By Heidi Trautmann
Block printing(yazma) – a fascinating art – woodblock printing originating from China around 200 BC, they say in the Han Dynasty, was used to print designs or scripts on textiles, later on paper. In Europe printing with blocks was introduced in 1300 for textile design; printed wall paper became fashionable in France in the same period; and around 1400 books were reproduced by cutting the entire page into a wood block, a method used before the letters became mobile.
It is so comforting to hear and see that this old traditional art is still being continued. Veliye Martı, a master of this craft came from Istanbul to Nicosia on the invitation of Kadir Kaba, art photographer and admirer of her art, to show us her work and the basic principles of the craft of making the blocks and applying them onto a textile surface. The exhibition and demonstration was opened on Friday May 25 at the Eaved House/Saçaklı Ev in Nicosia by Mrs Gülin Küçük,the wife of our Prime Minister Irsen Küçük, and she brought in her wake a train of women rather moved and excited by the display of beautiful curtains, dresses, vests, cushions and sheets displayed all around the place, covering the walls and laid out on bridal chests, the traditional patterns of which have served Veliye Martı as one of the role models in her art. Shawls and aprons were tried on and the Minister of Health paraded as mannequin.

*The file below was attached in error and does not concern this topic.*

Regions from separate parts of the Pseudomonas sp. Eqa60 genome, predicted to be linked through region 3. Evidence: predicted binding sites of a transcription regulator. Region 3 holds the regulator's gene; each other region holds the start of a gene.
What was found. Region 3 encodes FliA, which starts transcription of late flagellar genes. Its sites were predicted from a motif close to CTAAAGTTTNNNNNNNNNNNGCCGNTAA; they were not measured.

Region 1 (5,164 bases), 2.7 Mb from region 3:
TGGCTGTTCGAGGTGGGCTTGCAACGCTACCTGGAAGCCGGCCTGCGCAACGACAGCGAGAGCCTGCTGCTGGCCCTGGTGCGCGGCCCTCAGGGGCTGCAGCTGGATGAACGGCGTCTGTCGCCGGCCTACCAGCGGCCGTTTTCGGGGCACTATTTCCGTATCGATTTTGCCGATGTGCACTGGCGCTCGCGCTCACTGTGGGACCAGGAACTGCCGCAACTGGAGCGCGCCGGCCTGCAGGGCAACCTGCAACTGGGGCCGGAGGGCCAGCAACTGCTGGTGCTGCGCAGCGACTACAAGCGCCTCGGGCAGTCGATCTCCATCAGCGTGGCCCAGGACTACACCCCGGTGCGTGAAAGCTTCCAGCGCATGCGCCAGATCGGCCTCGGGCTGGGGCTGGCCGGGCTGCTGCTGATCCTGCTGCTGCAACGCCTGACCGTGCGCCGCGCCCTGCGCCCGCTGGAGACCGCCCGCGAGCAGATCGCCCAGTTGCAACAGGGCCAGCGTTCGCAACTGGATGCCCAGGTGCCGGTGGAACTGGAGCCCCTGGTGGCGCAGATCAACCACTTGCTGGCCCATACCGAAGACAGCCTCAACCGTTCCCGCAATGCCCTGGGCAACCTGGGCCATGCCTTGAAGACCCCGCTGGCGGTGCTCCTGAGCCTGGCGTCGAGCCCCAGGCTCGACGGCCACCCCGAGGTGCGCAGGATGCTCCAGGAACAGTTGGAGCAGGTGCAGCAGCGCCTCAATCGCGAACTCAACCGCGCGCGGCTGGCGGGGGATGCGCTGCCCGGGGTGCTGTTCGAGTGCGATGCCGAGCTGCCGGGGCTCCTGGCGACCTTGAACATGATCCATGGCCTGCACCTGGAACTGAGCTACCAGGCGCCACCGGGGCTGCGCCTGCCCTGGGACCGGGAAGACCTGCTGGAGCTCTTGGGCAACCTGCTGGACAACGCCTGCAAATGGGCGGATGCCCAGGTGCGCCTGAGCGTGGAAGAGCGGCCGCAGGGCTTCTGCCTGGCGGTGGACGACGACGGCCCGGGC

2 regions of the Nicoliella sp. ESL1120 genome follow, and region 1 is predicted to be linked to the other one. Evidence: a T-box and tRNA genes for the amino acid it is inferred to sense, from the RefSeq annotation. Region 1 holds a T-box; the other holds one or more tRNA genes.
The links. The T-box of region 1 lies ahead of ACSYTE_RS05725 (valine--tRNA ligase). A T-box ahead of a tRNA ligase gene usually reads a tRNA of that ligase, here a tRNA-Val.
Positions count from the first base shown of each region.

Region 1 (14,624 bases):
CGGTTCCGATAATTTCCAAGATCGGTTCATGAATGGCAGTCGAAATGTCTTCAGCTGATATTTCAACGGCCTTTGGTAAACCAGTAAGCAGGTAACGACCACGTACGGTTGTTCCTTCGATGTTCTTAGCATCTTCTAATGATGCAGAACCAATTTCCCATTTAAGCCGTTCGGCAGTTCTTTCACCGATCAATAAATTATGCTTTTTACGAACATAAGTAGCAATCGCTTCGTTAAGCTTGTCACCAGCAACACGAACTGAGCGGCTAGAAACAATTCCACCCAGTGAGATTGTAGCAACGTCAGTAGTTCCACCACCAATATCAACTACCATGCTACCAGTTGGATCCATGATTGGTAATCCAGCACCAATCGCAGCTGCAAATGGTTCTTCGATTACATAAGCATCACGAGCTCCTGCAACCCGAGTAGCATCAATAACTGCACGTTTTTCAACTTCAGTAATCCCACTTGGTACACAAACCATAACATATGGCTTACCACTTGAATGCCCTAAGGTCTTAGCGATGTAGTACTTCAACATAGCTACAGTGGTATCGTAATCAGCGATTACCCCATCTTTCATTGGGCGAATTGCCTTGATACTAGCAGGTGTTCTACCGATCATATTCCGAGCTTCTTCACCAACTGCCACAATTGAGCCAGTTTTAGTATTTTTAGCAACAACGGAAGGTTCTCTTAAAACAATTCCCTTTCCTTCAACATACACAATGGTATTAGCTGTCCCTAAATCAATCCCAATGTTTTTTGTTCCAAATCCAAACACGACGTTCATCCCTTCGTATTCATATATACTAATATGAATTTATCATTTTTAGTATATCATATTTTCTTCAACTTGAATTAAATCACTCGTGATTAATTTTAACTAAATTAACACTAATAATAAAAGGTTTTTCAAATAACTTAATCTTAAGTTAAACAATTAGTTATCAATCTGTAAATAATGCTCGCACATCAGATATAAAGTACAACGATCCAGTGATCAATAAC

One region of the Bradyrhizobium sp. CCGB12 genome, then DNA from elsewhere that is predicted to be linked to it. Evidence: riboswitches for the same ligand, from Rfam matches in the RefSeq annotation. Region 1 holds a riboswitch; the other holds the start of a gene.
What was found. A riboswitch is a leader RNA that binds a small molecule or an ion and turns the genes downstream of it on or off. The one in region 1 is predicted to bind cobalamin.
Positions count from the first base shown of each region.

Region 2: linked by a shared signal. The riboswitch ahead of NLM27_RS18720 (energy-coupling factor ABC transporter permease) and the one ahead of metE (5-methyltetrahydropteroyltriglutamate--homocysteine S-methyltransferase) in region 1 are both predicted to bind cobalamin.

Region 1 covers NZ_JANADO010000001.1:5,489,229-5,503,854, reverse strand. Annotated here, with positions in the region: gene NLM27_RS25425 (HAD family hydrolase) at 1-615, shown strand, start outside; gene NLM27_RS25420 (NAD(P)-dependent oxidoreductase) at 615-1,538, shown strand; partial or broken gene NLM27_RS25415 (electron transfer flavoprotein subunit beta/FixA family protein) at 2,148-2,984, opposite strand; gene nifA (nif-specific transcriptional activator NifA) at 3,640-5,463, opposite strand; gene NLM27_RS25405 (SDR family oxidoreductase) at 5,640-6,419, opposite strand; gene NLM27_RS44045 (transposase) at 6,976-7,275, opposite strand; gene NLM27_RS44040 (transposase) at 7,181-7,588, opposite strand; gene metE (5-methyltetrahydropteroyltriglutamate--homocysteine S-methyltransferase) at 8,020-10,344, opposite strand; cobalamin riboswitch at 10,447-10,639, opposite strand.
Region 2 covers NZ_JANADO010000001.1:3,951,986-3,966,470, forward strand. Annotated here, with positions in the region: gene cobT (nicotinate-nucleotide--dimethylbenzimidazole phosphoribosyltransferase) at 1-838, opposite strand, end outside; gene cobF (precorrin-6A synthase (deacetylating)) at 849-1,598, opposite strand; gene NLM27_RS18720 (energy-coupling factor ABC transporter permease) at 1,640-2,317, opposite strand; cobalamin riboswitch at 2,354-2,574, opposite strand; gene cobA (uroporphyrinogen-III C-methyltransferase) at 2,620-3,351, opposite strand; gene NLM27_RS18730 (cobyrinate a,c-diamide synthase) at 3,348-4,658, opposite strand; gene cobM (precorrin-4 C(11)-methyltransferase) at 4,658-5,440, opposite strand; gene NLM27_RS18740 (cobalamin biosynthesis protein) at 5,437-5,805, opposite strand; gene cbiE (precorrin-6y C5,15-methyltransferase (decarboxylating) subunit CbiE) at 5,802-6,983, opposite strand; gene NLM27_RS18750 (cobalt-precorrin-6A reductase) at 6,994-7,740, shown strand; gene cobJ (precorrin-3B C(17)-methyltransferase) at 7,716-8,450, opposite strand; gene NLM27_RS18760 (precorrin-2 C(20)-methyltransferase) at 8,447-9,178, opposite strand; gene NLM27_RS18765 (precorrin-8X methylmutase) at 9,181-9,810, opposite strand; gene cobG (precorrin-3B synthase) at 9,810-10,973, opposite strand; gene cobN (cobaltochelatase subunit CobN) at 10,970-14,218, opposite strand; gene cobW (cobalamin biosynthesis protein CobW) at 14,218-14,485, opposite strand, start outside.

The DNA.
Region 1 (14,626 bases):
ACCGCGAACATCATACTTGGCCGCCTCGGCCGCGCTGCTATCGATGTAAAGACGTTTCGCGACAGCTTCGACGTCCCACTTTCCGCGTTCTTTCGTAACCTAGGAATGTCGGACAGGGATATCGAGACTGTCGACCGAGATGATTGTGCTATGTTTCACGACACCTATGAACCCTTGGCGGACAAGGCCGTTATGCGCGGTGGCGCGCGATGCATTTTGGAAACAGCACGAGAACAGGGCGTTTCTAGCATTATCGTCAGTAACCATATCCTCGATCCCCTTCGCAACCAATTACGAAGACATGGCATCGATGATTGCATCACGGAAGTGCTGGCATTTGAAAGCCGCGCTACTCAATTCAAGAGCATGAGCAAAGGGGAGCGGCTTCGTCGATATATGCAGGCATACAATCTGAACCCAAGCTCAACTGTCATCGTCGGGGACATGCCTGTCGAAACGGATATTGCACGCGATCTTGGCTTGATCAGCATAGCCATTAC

Kadir Kaba who is the curator of the exhibition, and his wife Sevilay and many guests were wearing samples of Veliye Martı’s art, a vest or a dress, a T-Shirt or as shawl. Many artists had come to learn something new, also some local sculptors. We admired the different wood blocks, the patterns cut out with sharp tools, knives or even using rotary shapers, at least 3 cm deep. The wood used for the wooden blocks, Veliye Martı explained, is limewood but at least two years old, otherwise it would crack when being shaped. But, and this was new to me, she has also used styropor foam blocks for the very big blocks or stamps and they looked as if the patterns were shaped by using a hot tool.
Veliye used to be a theatre dress maker and one day she went to learn the fascinating craft from Mehmet Hamdi Eyuboğlu at Kalamış Yazmaları workshop in Istanbul and for 25 years now, she makes her own blocks. In 2008, Martı founded her own workshop “Martı Yazma Atölyesi” in Kucukayasofya, Sultanahmet. In addition to traditional Turkish Cypriot motifs from bridal chests, she creates all kinds of motifs such as figures from the shadow theatre, Karagöz and Hacivat, Zenne, Karadenizli, Greek doctor, Pişekar, Beb Ruhi and Şahmaran.
We must be grateful that there still exist some people who are bound to tradition and execute and teach old craft with enthusiasm and pride.
The exhibition is still on until June 1, viewing times at the Eaved House are government office hours, i.e. until 14.30 hrs except Thursdays until 15.30.
Should you have missed the exhibition or you would like to see some more, please visit her website VeliyeozdemirMartı.blogspot.com or visit her workshop on one of your trips to Istanbul.